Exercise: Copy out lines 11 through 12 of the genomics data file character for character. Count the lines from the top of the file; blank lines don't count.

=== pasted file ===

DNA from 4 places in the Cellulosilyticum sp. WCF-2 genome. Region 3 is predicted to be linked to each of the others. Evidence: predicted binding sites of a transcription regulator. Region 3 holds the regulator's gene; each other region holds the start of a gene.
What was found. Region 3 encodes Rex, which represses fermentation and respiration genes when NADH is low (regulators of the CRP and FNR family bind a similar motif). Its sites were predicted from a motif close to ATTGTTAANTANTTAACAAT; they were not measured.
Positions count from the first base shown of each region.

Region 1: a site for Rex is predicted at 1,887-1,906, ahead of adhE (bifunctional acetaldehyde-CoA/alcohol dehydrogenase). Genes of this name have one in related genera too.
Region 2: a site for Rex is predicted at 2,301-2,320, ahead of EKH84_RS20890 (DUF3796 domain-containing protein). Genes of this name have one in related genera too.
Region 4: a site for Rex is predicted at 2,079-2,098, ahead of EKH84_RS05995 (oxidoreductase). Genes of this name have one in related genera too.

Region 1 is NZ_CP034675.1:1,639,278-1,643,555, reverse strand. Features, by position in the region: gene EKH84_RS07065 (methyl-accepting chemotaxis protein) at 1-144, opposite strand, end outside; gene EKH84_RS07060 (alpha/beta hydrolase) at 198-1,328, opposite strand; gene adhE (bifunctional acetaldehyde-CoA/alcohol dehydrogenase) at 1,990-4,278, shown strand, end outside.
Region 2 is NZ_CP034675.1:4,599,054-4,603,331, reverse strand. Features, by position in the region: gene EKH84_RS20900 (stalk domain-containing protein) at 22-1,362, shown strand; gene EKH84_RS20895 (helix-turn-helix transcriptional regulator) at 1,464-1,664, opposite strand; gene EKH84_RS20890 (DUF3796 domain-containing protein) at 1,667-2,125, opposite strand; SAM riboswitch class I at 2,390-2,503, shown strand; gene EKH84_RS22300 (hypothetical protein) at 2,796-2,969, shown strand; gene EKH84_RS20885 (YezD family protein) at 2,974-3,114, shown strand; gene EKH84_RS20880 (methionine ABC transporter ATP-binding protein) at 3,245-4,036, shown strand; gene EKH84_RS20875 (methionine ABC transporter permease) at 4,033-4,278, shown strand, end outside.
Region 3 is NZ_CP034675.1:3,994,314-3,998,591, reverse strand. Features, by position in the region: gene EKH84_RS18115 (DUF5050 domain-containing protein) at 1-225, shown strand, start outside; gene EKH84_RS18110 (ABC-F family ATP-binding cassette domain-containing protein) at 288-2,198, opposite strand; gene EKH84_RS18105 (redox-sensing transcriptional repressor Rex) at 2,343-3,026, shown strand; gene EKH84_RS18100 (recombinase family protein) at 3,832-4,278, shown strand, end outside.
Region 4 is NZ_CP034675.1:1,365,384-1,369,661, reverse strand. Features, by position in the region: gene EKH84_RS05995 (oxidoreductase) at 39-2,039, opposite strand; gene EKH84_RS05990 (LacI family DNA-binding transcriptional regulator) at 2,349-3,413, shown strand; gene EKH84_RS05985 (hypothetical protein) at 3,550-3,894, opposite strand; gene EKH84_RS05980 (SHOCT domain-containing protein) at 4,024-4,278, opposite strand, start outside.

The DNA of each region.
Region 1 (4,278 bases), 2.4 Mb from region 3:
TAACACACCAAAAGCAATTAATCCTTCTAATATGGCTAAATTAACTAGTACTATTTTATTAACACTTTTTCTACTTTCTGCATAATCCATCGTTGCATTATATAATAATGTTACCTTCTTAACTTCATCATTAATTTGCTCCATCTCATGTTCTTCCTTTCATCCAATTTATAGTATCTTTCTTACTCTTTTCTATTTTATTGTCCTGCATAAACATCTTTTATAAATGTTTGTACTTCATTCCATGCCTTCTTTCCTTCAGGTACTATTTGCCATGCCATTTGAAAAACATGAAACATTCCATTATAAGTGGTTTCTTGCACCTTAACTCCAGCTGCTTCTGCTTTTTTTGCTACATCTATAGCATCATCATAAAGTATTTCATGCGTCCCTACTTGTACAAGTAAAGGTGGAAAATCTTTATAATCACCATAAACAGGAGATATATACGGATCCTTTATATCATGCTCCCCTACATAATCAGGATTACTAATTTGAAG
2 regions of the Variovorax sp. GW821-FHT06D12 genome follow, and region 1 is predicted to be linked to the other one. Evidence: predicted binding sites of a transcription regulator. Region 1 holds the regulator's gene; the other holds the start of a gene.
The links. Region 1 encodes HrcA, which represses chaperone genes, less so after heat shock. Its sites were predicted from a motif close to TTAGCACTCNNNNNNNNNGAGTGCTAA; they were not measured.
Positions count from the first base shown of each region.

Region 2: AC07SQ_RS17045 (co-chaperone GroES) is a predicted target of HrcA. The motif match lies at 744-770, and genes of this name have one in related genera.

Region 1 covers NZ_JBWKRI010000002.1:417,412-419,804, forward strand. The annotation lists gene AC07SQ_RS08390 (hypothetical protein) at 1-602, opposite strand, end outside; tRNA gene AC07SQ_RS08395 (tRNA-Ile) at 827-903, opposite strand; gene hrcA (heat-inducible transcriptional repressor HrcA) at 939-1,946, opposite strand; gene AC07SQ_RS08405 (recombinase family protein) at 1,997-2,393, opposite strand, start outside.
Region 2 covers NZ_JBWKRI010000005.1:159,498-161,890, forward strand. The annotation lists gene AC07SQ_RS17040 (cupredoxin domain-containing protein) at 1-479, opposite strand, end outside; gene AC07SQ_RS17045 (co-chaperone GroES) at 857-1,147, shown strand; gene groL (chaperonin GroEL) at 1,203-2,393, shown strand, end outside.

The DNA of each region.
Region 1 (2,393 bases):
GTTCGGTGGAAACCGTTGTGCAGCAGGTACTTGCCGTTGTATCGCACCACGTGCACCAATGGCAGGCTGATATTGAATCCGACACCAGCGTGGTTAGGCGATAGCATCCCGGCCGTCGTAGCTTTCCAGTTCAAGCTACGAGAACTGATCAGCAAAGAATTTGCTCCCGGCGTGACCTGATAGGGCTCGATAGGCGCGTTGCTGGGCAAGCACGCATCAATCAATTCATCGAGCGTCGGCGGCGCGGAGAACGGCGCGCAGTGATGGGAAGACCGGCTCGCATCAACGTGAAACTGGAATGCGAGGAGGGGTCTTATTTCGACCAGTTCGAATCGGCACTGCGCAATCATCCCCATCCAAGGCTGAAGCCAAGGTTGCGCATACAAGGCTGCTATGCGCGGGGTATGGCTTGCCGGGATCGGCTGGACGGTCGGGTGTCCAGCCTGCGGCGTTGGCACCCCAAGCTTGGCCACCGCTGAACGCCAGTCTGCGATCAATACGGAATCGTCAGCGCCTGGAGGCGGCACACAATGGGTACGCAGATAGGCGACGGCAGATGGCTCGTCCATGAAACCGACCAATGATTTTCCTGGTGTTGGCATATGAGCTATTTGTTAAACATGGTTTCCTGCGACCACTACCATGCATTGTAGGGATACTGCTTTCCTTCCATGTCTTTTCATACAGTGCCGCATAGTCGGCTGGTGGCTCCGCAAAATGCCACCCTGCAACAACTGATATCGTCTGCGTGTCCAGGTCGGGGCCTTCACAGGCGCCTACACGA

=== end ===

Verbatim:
The DNA of each region.
Region 1 (4,278 bases), 2.4 Mb from region 3: